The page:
Lastly, factors that induce MΦ autophagy can promote L. amazonensis infection. In mammalian cells, autophagy induction is regulated by sequential activation of regulators, the formation of Atg complexes and autophagosomes, and the maturation of autolysosomes. Although IFN-γ treatment (10 ∼ 100 ng/ml) is known to increase PV sizes and L. amazonensis amastigote loads in mouse MΦs in an arginase-independent manner (Wanasen et al., 2007), the underlying mechanism is ambiguous. Recently, Pinheiro et al. (2009) have shown that autophagy induction via IFN-γ or starvation increased L. amazonensis but not L. major infection in BALB/c MΦs; however, this was not the case in C57BL/6 MΦs. Since L. amazonensis amastigotes do not co-localize with IFN-γ-induced, double-membrane vacuoles (Pinheiro et al., 2009), it is plausible that IFN-γ, starvation, or autophagy-inducing drugs may create a vacuolar environment that is generally permissive for engulfment and replication of the parasites. Information on whether and how Leishmania parasites alter, modulate, and utilize host autophagic pathways is needed. Additional studies with mutant parasites, in the context of genetic and/or pharmacological perturbation in the host autophagic pathway and lipid metabolism, will uncover the parasites’ intrinsic ability of utilizing host cell resources and exploiting host defense mechanisms for their favored intracellular growth.

Concluding Remarks

The emerging evidence from recent studies has uncovered the complex host–Leishmania interactions. A detrimental regulatory loop at very early stages of the infection with L. amazonensis can lead to the activation and expansion of pathogenic CD4+ T and B cells and non-healing lesions. Figure 2 is a schematic diagram, illustrating key regulatory events at the level of neutrophils and MΦs that collectively contribute to the exacerbated L. amazonensis infection. Firstly, the IFNAR-mediated signaling augments the differential recruitment and activation of neutrophils and inflammatory monocytes, as well as the prolonged survival of neutrophils, the potential Trojan horses for parasite spread to MΦ (Jochim and Teixeira, 2009). Secondly, type I IFNs contribute to parasite infection by impairing the superoxide-dependent killing of parasites in MΦ and simulating PKR-mediated production of IL-10 in infected MΦs. Thirdly, pro-inflammatory cytokines such as IFN-γcan turn on the host cell autophagic pathway and lipid metabolism, thereby creating a microenvironment that favors parasite entry or replication. Further validation of the cross-talking by using immunological, genetic, and pharmacological approaches will be important. For the study of innate immune responses in vivo, another issue of consideration is the differences in local responses triggered by needle- versus sand fly-delivered parasites (see other reviews in this Special Topic). A better understanding of how different species and stages of Leishmania parasites can selectively utilize host innate defense machinery and adoptive immunity for immune evasion, intracellular growth, and immunopathogenesis will lead to the rational design of control strategies for this and other related infections.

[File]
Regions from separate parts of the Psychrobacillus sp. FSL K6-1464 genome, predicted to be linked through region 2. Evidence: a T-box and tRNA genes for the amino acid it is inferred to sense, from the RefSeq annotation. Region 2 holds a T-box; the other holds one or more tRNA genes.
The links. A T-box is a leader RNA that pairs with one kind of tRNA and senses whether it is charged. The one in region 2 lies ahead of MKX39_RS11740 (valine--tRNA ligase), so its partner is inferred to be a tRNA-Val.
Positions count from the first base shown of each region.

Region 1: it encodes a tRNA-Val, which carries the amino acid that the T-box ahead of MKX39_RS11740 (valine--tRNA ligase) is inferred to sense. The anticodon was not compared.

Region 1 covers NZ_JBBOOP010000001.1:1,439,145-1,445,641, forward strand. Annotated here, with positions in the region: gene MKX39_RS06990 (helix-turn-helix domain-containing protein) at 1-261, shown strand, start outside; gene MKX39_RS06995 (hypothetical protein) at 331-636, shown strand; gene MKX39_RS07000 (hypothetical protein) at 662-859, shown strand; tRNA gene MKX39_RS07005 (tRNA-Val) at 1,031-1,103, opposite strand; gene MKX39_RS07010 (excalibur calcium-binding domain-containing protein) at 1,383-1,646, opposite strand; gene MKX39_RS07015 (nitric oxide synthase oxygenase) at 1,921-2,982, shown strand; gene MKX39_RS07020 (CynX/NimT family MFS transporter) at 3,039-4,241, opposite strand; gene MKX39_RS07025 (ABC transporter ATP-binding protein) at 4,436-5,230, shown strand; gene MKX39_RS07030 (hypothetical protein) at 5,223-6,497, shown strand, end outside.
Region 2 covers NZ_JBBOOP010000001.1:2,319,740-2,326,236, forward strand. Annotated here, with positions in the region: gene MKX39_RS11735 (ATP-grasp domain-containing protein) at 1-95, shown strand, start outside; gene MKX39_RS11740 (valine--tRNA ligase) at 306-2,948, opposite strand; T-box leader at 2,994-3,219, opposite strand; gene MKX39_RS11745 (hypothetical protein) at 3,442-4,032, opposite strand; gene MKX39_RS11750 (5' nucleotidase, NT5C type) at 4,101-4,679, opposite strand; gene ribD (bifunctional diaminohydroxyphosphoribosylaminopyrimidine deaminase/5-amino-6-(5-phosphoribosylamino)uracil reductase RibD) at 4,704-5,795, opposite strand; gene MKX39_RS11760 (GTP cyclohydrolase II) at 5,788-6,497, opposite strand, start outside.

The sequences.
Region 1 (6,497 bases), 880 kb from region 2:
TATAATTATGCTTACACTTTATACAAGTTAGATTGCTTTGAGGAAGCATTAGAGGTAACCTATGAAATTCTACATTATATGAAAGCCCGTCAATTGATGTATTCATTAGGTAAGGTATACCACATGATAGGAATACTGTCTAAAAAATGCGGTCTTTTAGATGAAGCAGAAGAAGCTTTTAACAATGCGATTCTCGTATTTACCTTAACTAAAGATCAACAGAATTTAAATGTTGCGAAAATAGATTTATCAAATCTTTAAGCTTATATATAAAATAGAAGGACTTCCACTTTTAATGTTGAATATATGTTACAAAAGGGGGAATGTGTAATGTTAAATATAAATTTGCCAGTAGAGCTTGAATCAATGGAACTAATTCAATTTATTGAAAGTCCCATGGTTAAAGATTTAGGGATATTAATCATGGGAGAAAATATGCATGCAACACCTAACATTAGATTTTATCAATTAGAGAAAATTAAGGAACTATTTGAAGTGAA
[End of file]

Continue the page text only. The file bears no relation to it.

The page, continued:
FIGURE 2
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Figure 2. A schematic diagram illustrates the interplays between innate immune cells and the regulatory roles of key cytokines during infection with Leishmania amazonensis. Modulation of intracellular pathways by host and/or parasite factors can lead to enlarged vacuoles and enhanced parasite growth.

Conflict of Interest Statement

The author declares that the research was conducted in the absence of any commercial or financial relationships that could be construed as a potential conflict of interest.

Acknowledgments

I thank Jiaren Sun for helpful discussion and Mardelle Susman for proofreading this article. This work was supported by NIH grants AI043003 and AI076849.

Abbreviations

Atg, autophagy-related genes; CL, cutaneous leishmaniasis; DCL, diffuse cutaneous leishmaniasis; IFNAR, type I interferon-α receptor; ISCL, inositol phosphosphingolipid phospholipase C-like; LYST/Beige, lysosomal trafficking regulator gene; PKR, dsRNA-dependent protein kinase; PS, phosphatidylserine; PV, parasitophorous vacuoles; SOD1, superoxide dismutase 1; TCR, T cell receptor.

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Keywords: Leishmania amazonensis, innate immunity, parasite adaptation, immunopathogenesis

Citation: Soong L (2012) Subversion and utilization of host innate defense by Leishmania amazonensis. Front. Immun. 3:58. doi: 10.3389/fimmu.2012.00058

Received: 04 January 2012; Accepted: 06 March 2012;
Published online: 21 March 2012.

Edited by:

Nathan Peters, National Institute of Allergy and Infectious Diseases, USA

Reviewed by:

Abhay Satoskar, The Ohio State University, USA
Sujoy Dutta, Rosalind Franklin University, USA

Copyright: © 2012 Soong. This is an open-access article distributed under the terms of the Creative Commons Attribution Non Commercial License, which permits non-commercial use, distribution, and reproduction in other forums, provided the original authors and source are credited.

*Correspondence: Lynn Soong, Department of Microbiology and Immunology, The University of Texas Medical Branch, Medical Research Building 3.132, Galveston, TX 77555-1070, USA. e-mail: lysoong@utmb.edu